The Second Sunday of Easter - Reflection

‘[T]he other disciples told [Thomas], ‘We have seen the Lord!’ But he said to them, ‘Unless I see the nail marks in his hands and put my finger where the nails were, and put my hand into his side, I will not believe’. […] these [signs] are written that you may believe that Jesus is the Messiah, the Son of God, and that by believing you may have life in his name’. John 20:25,31

Brothers and sisters, we arrive at the conclusion of the Gospel of John. We have heard some of these words before as we thought about why John included the seven signs in the first half of his Gospel. But before we get to John’s reason for writing, let us first note the remarkable story of Thomas. There is, in some parts of the Church, a stream of thought which denies questioning and intellectual discovery a place at all. Some Christians might be heard to say, ‘Study and investigation go against our Faith. Quiet those questions, just trust God. Doubt has no place, just believe’. Perhaps this has been said to you; perhaps you have said it to others. But look at the great apostle of St Thomas, and note how Jesus responds. Thomas hasn’t been at any of the appearances of Jesus. Thomas has heard the story from the women, heard some of the reports of the other Apostles (vv.24-25), and understandably Thomas is sceptical, to say the least: ‘he said to them, ‘Unless I see the nail marks in his hands and put my finger where the nails were, and put my hand into his side, I will not believe’ (v.25). In other words, says Thomas, ‘I have very serious questions about this whole resurrection business, and I want to do some serious probing, serious questioning before I can put my trust in what you say’. Wow! How contemporary is this? How many people do we know who would say a version of what Thomas says. A spouse who isn’t a Christian perhaps and who is constantly asking tricky questions. A neighbour who takes the mick out of you for believing in something which they claim there is no evidence for. A child perhaps, who keeps asking ‘why’ or who puts on a puzzled face and wants more information. Yes, there are Thomas’ all over our modern world. How often are we tempted, when faced with such attitudes to shut them down with ‘oh you just need to have faith’.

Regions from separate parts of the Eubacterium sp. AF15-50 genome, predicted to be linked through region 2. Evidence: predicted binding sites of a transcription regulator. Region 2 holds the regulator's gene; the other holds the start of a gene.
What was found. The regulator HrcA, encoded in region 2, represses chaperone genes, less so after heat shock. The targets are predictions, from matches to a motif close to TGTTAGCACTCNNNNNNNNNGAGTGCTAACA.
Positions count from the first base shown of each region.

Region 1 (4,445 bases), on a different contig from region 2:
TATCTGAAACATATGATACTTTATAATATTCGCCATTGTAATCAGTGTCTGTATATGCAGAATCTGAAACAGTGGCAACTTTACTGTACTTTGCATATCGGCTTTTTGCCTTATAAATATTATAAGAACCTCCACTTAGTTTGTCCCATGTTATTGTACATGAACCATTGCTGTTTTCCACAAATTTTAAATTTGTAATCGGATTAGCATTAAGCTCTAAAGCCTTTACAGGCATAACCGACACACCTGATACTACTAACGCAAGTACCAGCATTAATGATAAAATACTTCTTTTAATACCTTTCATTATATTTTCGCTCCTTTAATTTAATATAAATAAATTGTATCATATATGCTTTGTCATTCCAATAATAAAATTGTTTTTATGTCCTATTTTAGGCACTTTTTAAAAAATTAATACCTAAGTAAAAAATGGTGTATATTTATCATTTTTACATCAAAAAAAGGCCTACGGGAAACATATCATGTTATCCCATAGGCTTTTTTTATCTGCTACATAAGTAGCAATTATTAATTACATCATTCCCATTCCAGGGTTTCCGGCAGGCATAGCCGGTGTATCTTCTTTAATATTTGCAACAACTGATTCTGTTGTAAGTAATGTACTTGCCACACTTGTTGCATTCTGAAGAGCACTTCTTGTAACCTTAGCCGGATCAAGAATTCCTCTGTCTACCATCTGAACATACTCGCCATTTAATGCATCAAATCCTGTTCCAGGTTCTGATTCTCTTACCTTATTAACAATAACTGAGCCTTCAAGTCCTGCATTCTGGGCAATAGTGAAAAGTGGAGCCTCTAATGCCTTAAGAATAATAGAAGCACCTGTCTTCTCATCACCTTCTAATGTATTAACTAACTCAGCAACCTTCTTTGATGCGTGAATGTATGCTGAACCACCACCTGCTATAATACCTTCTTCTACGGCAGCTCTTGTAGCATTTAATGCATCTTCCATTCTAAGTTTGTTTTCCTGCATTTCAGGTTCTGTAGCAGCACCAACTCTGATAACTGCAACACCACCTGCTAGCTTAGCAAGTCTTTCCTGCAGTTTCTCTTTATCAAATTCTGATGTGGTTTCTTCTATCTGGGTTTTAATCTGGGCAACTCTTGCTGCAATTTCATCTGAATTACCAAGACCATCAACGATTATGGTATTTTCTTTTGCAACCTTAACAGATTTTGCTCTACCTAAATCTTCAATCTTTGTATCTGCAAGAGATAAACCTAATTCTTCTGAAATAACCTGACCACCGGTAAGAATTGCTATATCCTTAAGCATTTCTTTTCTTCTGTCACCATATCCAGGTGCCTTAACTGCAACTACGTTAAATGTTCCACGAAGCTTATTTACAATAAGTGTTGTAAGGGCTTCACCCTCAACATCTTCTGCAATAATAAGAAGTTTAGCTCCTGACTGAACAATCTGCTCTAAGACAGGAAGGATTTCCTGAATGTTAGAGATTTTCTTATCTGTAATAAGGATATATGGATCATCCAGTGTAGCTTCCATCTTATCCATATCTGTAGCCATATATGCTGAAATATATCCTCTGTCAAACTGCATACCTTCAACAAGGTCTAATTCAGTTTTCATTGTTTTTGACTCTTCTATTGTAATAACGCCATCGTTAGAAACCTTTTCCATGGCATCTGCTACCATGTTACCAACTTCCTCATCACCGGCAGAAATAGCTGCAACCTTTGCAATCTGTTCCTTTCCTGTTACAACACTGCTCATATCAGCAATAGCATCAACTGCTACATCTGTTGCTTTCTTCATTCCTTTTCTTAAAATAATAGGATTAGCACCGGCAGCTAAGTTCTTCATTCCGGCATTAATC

But look at Jesus’ response, (vv.27-28): ‘he said to Thomas, ‘Put your finger here; see my hands. Reach out your hand and put it into my side. Stop doubting and believe.’Thomas said to him, ‘My Lord and my God!’’ Jesus’ response is not to shut Thomas down, tell him he shouldn’t ask questions, or that he shouldn’t investigate for himself. No, Jesus shows up, lets Thomas investigate, to ask his tough questions, to actually prod and poke Him so he can satisfy himself that Jesus has actually risen, and only then does Jesus say to him ‘Stop doubting and believe’. There is a very valid place for serious investigation, both at the popular and the academic level. The Church has had, and continues to have, some profound thinkers in its ranks. The Church is not afraid of rigorous investigation, in fact from the very beginning - as seen in Jesus’ response - she has welcomed investigation, she has welcomed questions and debate. Our Faith is based upon actual historical events - not wishful thinking - and therefore has nothing to fear from questions. This week, one of our members has reviewed a book ‘Who Moved the Stone’ by Frank Morison, a wonderful book about a sceptic who investigated the resurrection for himself. I myself came to faith through reading ‘Mere Christianity’ by C.S. Lewis who thinks through the claims of the Church step by step. In ‘The Reason for God’ Tim Keller, a New York-based academic and pastor, takes a look at the most often asked questions of our modern culture and gives reasoned answers to them. Why not use this time of lockdown to read one of these books, and then give a copy to a sceptical friend or loved one, so they can read it too? If you have trouble getting hold of a copy, let me know! 

Finally, we come to those words of the Apostle John, and we can see know how they fit very well with Jesus’ approach to Thomas. Why has John written his Gospel the way he has? Why did he begin with those seven signs, and then take us through the things which he had seen himself in that final week of Jesus’ life? The Apostle tells us that He recorded the signs so that the reader: ‘may believe that Jesus is the Messiah, the Son of God, and that by believing you may have life in his name’. In other words, just like His Lord, John gives firm answers, and firm evidence to those investigating the Christian faith, before he then invites the reader to trust and believe. At this time of crisis many are, perhaps for the first time, asking serious questions about God and about Jesus. Let us copy Our Lord’s example, let us copy the Apostle John’s example and point those asking questions to places where they can find answers. And let us too take seriously the call to take the Gospel to those around about us by finding some of those answers for ourselves, so that we can be ready to witness to the verifiable facts on which our faith is based. Amen. (from Rev. Mike).